There is a rather impressive list of artists and thinkers who had to escape from centralized forms of persecution. One member of this fraternity was Freud. Sigmund Freud was a world famous psychologist. He was considered by many to have founded psychoanalysis, the basis of the modern therapy used today. In the 1930s, as the Nazis were gaining power, intellectuals like Freud were sought out if they were not going to publicly support the Nazis party rise. Freud was one such figure who could not embrace the Nazis. Not only because he was Jewish, but because he was able to reduce their drive for power to the most basic of biological terms, Freud was persecuted by the Nazi power apparatus. Regarding the Nazi seizure and burning of his books, Freud said: ""What progress we are making. In the Middle Ages they would have burned me. Now, they are content with burning my books." Freud ended up leaving Nazi Germany, his home, for Western Europe, in particular England.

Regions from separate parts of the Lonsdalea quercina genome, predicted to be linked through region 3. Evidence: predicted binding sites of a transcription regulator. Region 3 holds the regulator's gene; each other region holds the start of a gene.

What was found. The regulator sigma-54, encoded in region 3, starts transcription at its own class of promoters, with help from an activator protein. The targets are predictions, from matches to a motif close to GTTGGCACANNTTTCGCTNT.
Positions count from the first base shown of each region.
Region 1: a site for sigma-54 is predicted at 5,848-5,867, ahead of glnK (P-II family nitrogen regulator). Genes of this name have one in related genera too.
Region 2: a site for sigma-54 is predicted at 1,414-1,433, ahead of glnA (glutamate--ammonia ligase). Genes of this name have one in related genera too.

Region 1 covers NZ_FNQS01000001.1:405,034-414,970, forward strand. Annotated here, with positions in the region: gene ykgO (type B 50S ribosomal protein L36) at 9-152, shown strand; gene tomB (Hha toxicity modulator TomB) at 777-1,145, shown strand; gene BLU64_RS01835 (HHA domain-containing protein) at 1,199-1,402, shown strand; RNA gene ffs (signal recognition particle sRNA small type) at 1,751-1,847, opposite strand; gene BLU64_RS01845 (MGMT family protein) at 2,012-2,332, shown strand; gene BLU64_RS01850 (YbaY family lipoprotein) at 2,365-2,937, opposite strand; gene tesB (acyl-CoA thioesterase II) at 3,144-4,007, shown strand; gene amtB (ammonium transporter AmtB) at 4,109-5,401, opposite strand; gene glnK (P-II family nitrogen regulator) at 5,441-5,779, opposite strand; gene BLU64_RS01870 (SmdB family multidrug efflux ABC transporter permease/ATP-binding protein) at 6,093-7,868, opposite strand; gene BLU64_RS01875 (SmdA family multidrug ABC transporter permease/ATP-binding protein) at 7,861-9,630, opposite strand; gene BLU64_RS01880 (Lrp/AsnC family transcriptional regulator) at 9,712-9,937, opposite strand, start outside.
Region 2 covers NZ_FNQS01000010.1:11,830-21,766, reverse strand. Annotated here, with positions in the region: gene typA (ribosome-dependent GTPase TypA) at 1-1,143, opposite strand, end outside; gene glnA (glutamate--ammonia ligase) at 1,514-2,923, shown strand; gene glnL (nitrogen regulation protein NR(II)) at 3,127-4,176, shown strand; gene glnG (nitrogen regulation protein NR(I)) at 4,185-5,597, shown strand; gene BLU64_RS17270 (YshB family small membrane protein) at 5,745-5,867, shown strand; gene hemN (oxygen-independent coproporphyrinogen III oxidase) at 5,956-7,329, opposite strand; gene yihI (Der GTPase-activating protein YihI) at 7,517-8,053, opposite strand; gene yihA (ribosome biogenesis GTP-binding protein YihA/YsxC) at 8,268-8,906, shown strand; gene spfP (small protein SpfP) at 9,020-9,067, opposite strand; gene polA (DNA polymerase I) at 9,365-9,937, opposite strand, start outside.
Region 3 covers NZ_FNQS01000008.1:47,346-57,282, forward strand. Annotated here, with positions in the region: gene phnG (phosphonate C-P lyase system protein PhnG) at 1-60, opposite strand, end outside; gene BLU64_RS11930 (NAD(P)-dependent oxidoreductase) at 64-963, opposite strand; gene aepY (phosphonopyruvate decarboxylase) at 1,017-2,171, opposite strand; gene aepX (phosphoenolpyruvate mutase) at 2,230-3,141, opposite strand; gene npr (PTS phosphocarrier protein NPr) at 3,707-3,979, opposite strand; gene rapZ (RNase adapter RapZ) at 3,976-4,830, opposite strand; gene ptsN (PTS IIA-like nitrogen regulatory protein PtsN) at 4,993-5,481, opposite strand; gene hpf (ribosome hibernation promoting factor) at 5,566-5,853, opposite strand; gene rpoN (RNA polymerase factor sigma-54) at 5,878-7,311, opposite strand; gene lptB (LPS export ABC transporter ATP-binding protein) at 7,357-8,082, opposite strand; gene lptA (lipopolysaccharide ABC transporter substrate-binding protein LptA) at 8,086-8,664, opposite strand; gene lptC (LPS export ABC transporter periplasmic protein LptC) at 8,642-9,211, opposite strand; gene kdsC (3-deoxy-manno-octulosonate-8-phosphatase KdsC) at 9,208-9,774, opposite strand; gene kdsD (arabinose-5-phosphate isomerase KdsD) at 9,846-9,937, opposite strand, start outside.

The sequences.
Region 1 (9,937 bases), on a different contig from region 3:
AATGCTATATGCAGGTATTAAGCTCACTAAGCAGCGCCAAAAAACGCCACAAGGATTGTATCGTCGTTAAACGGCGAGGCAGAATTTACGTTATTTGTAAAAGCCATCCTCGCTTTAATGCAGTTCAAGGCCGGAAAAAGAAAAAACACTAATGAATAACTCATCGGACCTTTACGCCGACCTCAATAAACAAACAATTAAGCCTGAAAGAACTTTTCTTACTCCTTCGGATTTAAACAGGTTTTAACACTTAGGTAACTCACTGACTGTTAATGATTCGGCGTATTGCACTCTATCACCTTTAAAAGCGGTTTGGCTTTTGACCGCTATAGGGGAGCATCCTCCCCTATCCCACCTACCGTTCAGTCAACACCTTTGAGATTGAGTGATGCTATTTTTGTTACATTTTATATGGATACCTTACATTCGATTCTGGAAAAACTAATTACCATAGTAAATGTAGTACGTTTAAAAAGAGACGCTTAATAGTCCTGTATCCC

Another thinker who had to flee from oppression was Milan Kundera. The Czech born writer developed writing techniques and themes that were critical of centralized authority. Many of his works are centered on the fight against Communism. In a broader sense, Kundera's works are focused on the pathetic and tragic condition of modern man. His intellectual nuances were not appreciated by the Communists that occupied Eastern Europe. He has been in exile since 1975, although in the Early 1980s, Kundera became a French citizen and since then has renounced his Czech identity. He ""sees himself as a French writer and insists his work should be studied as French literature and classified as such in book stores." Kundera and Freud are two examples of thinkers that had to leave their homes due to repressive and intolerant political regimes.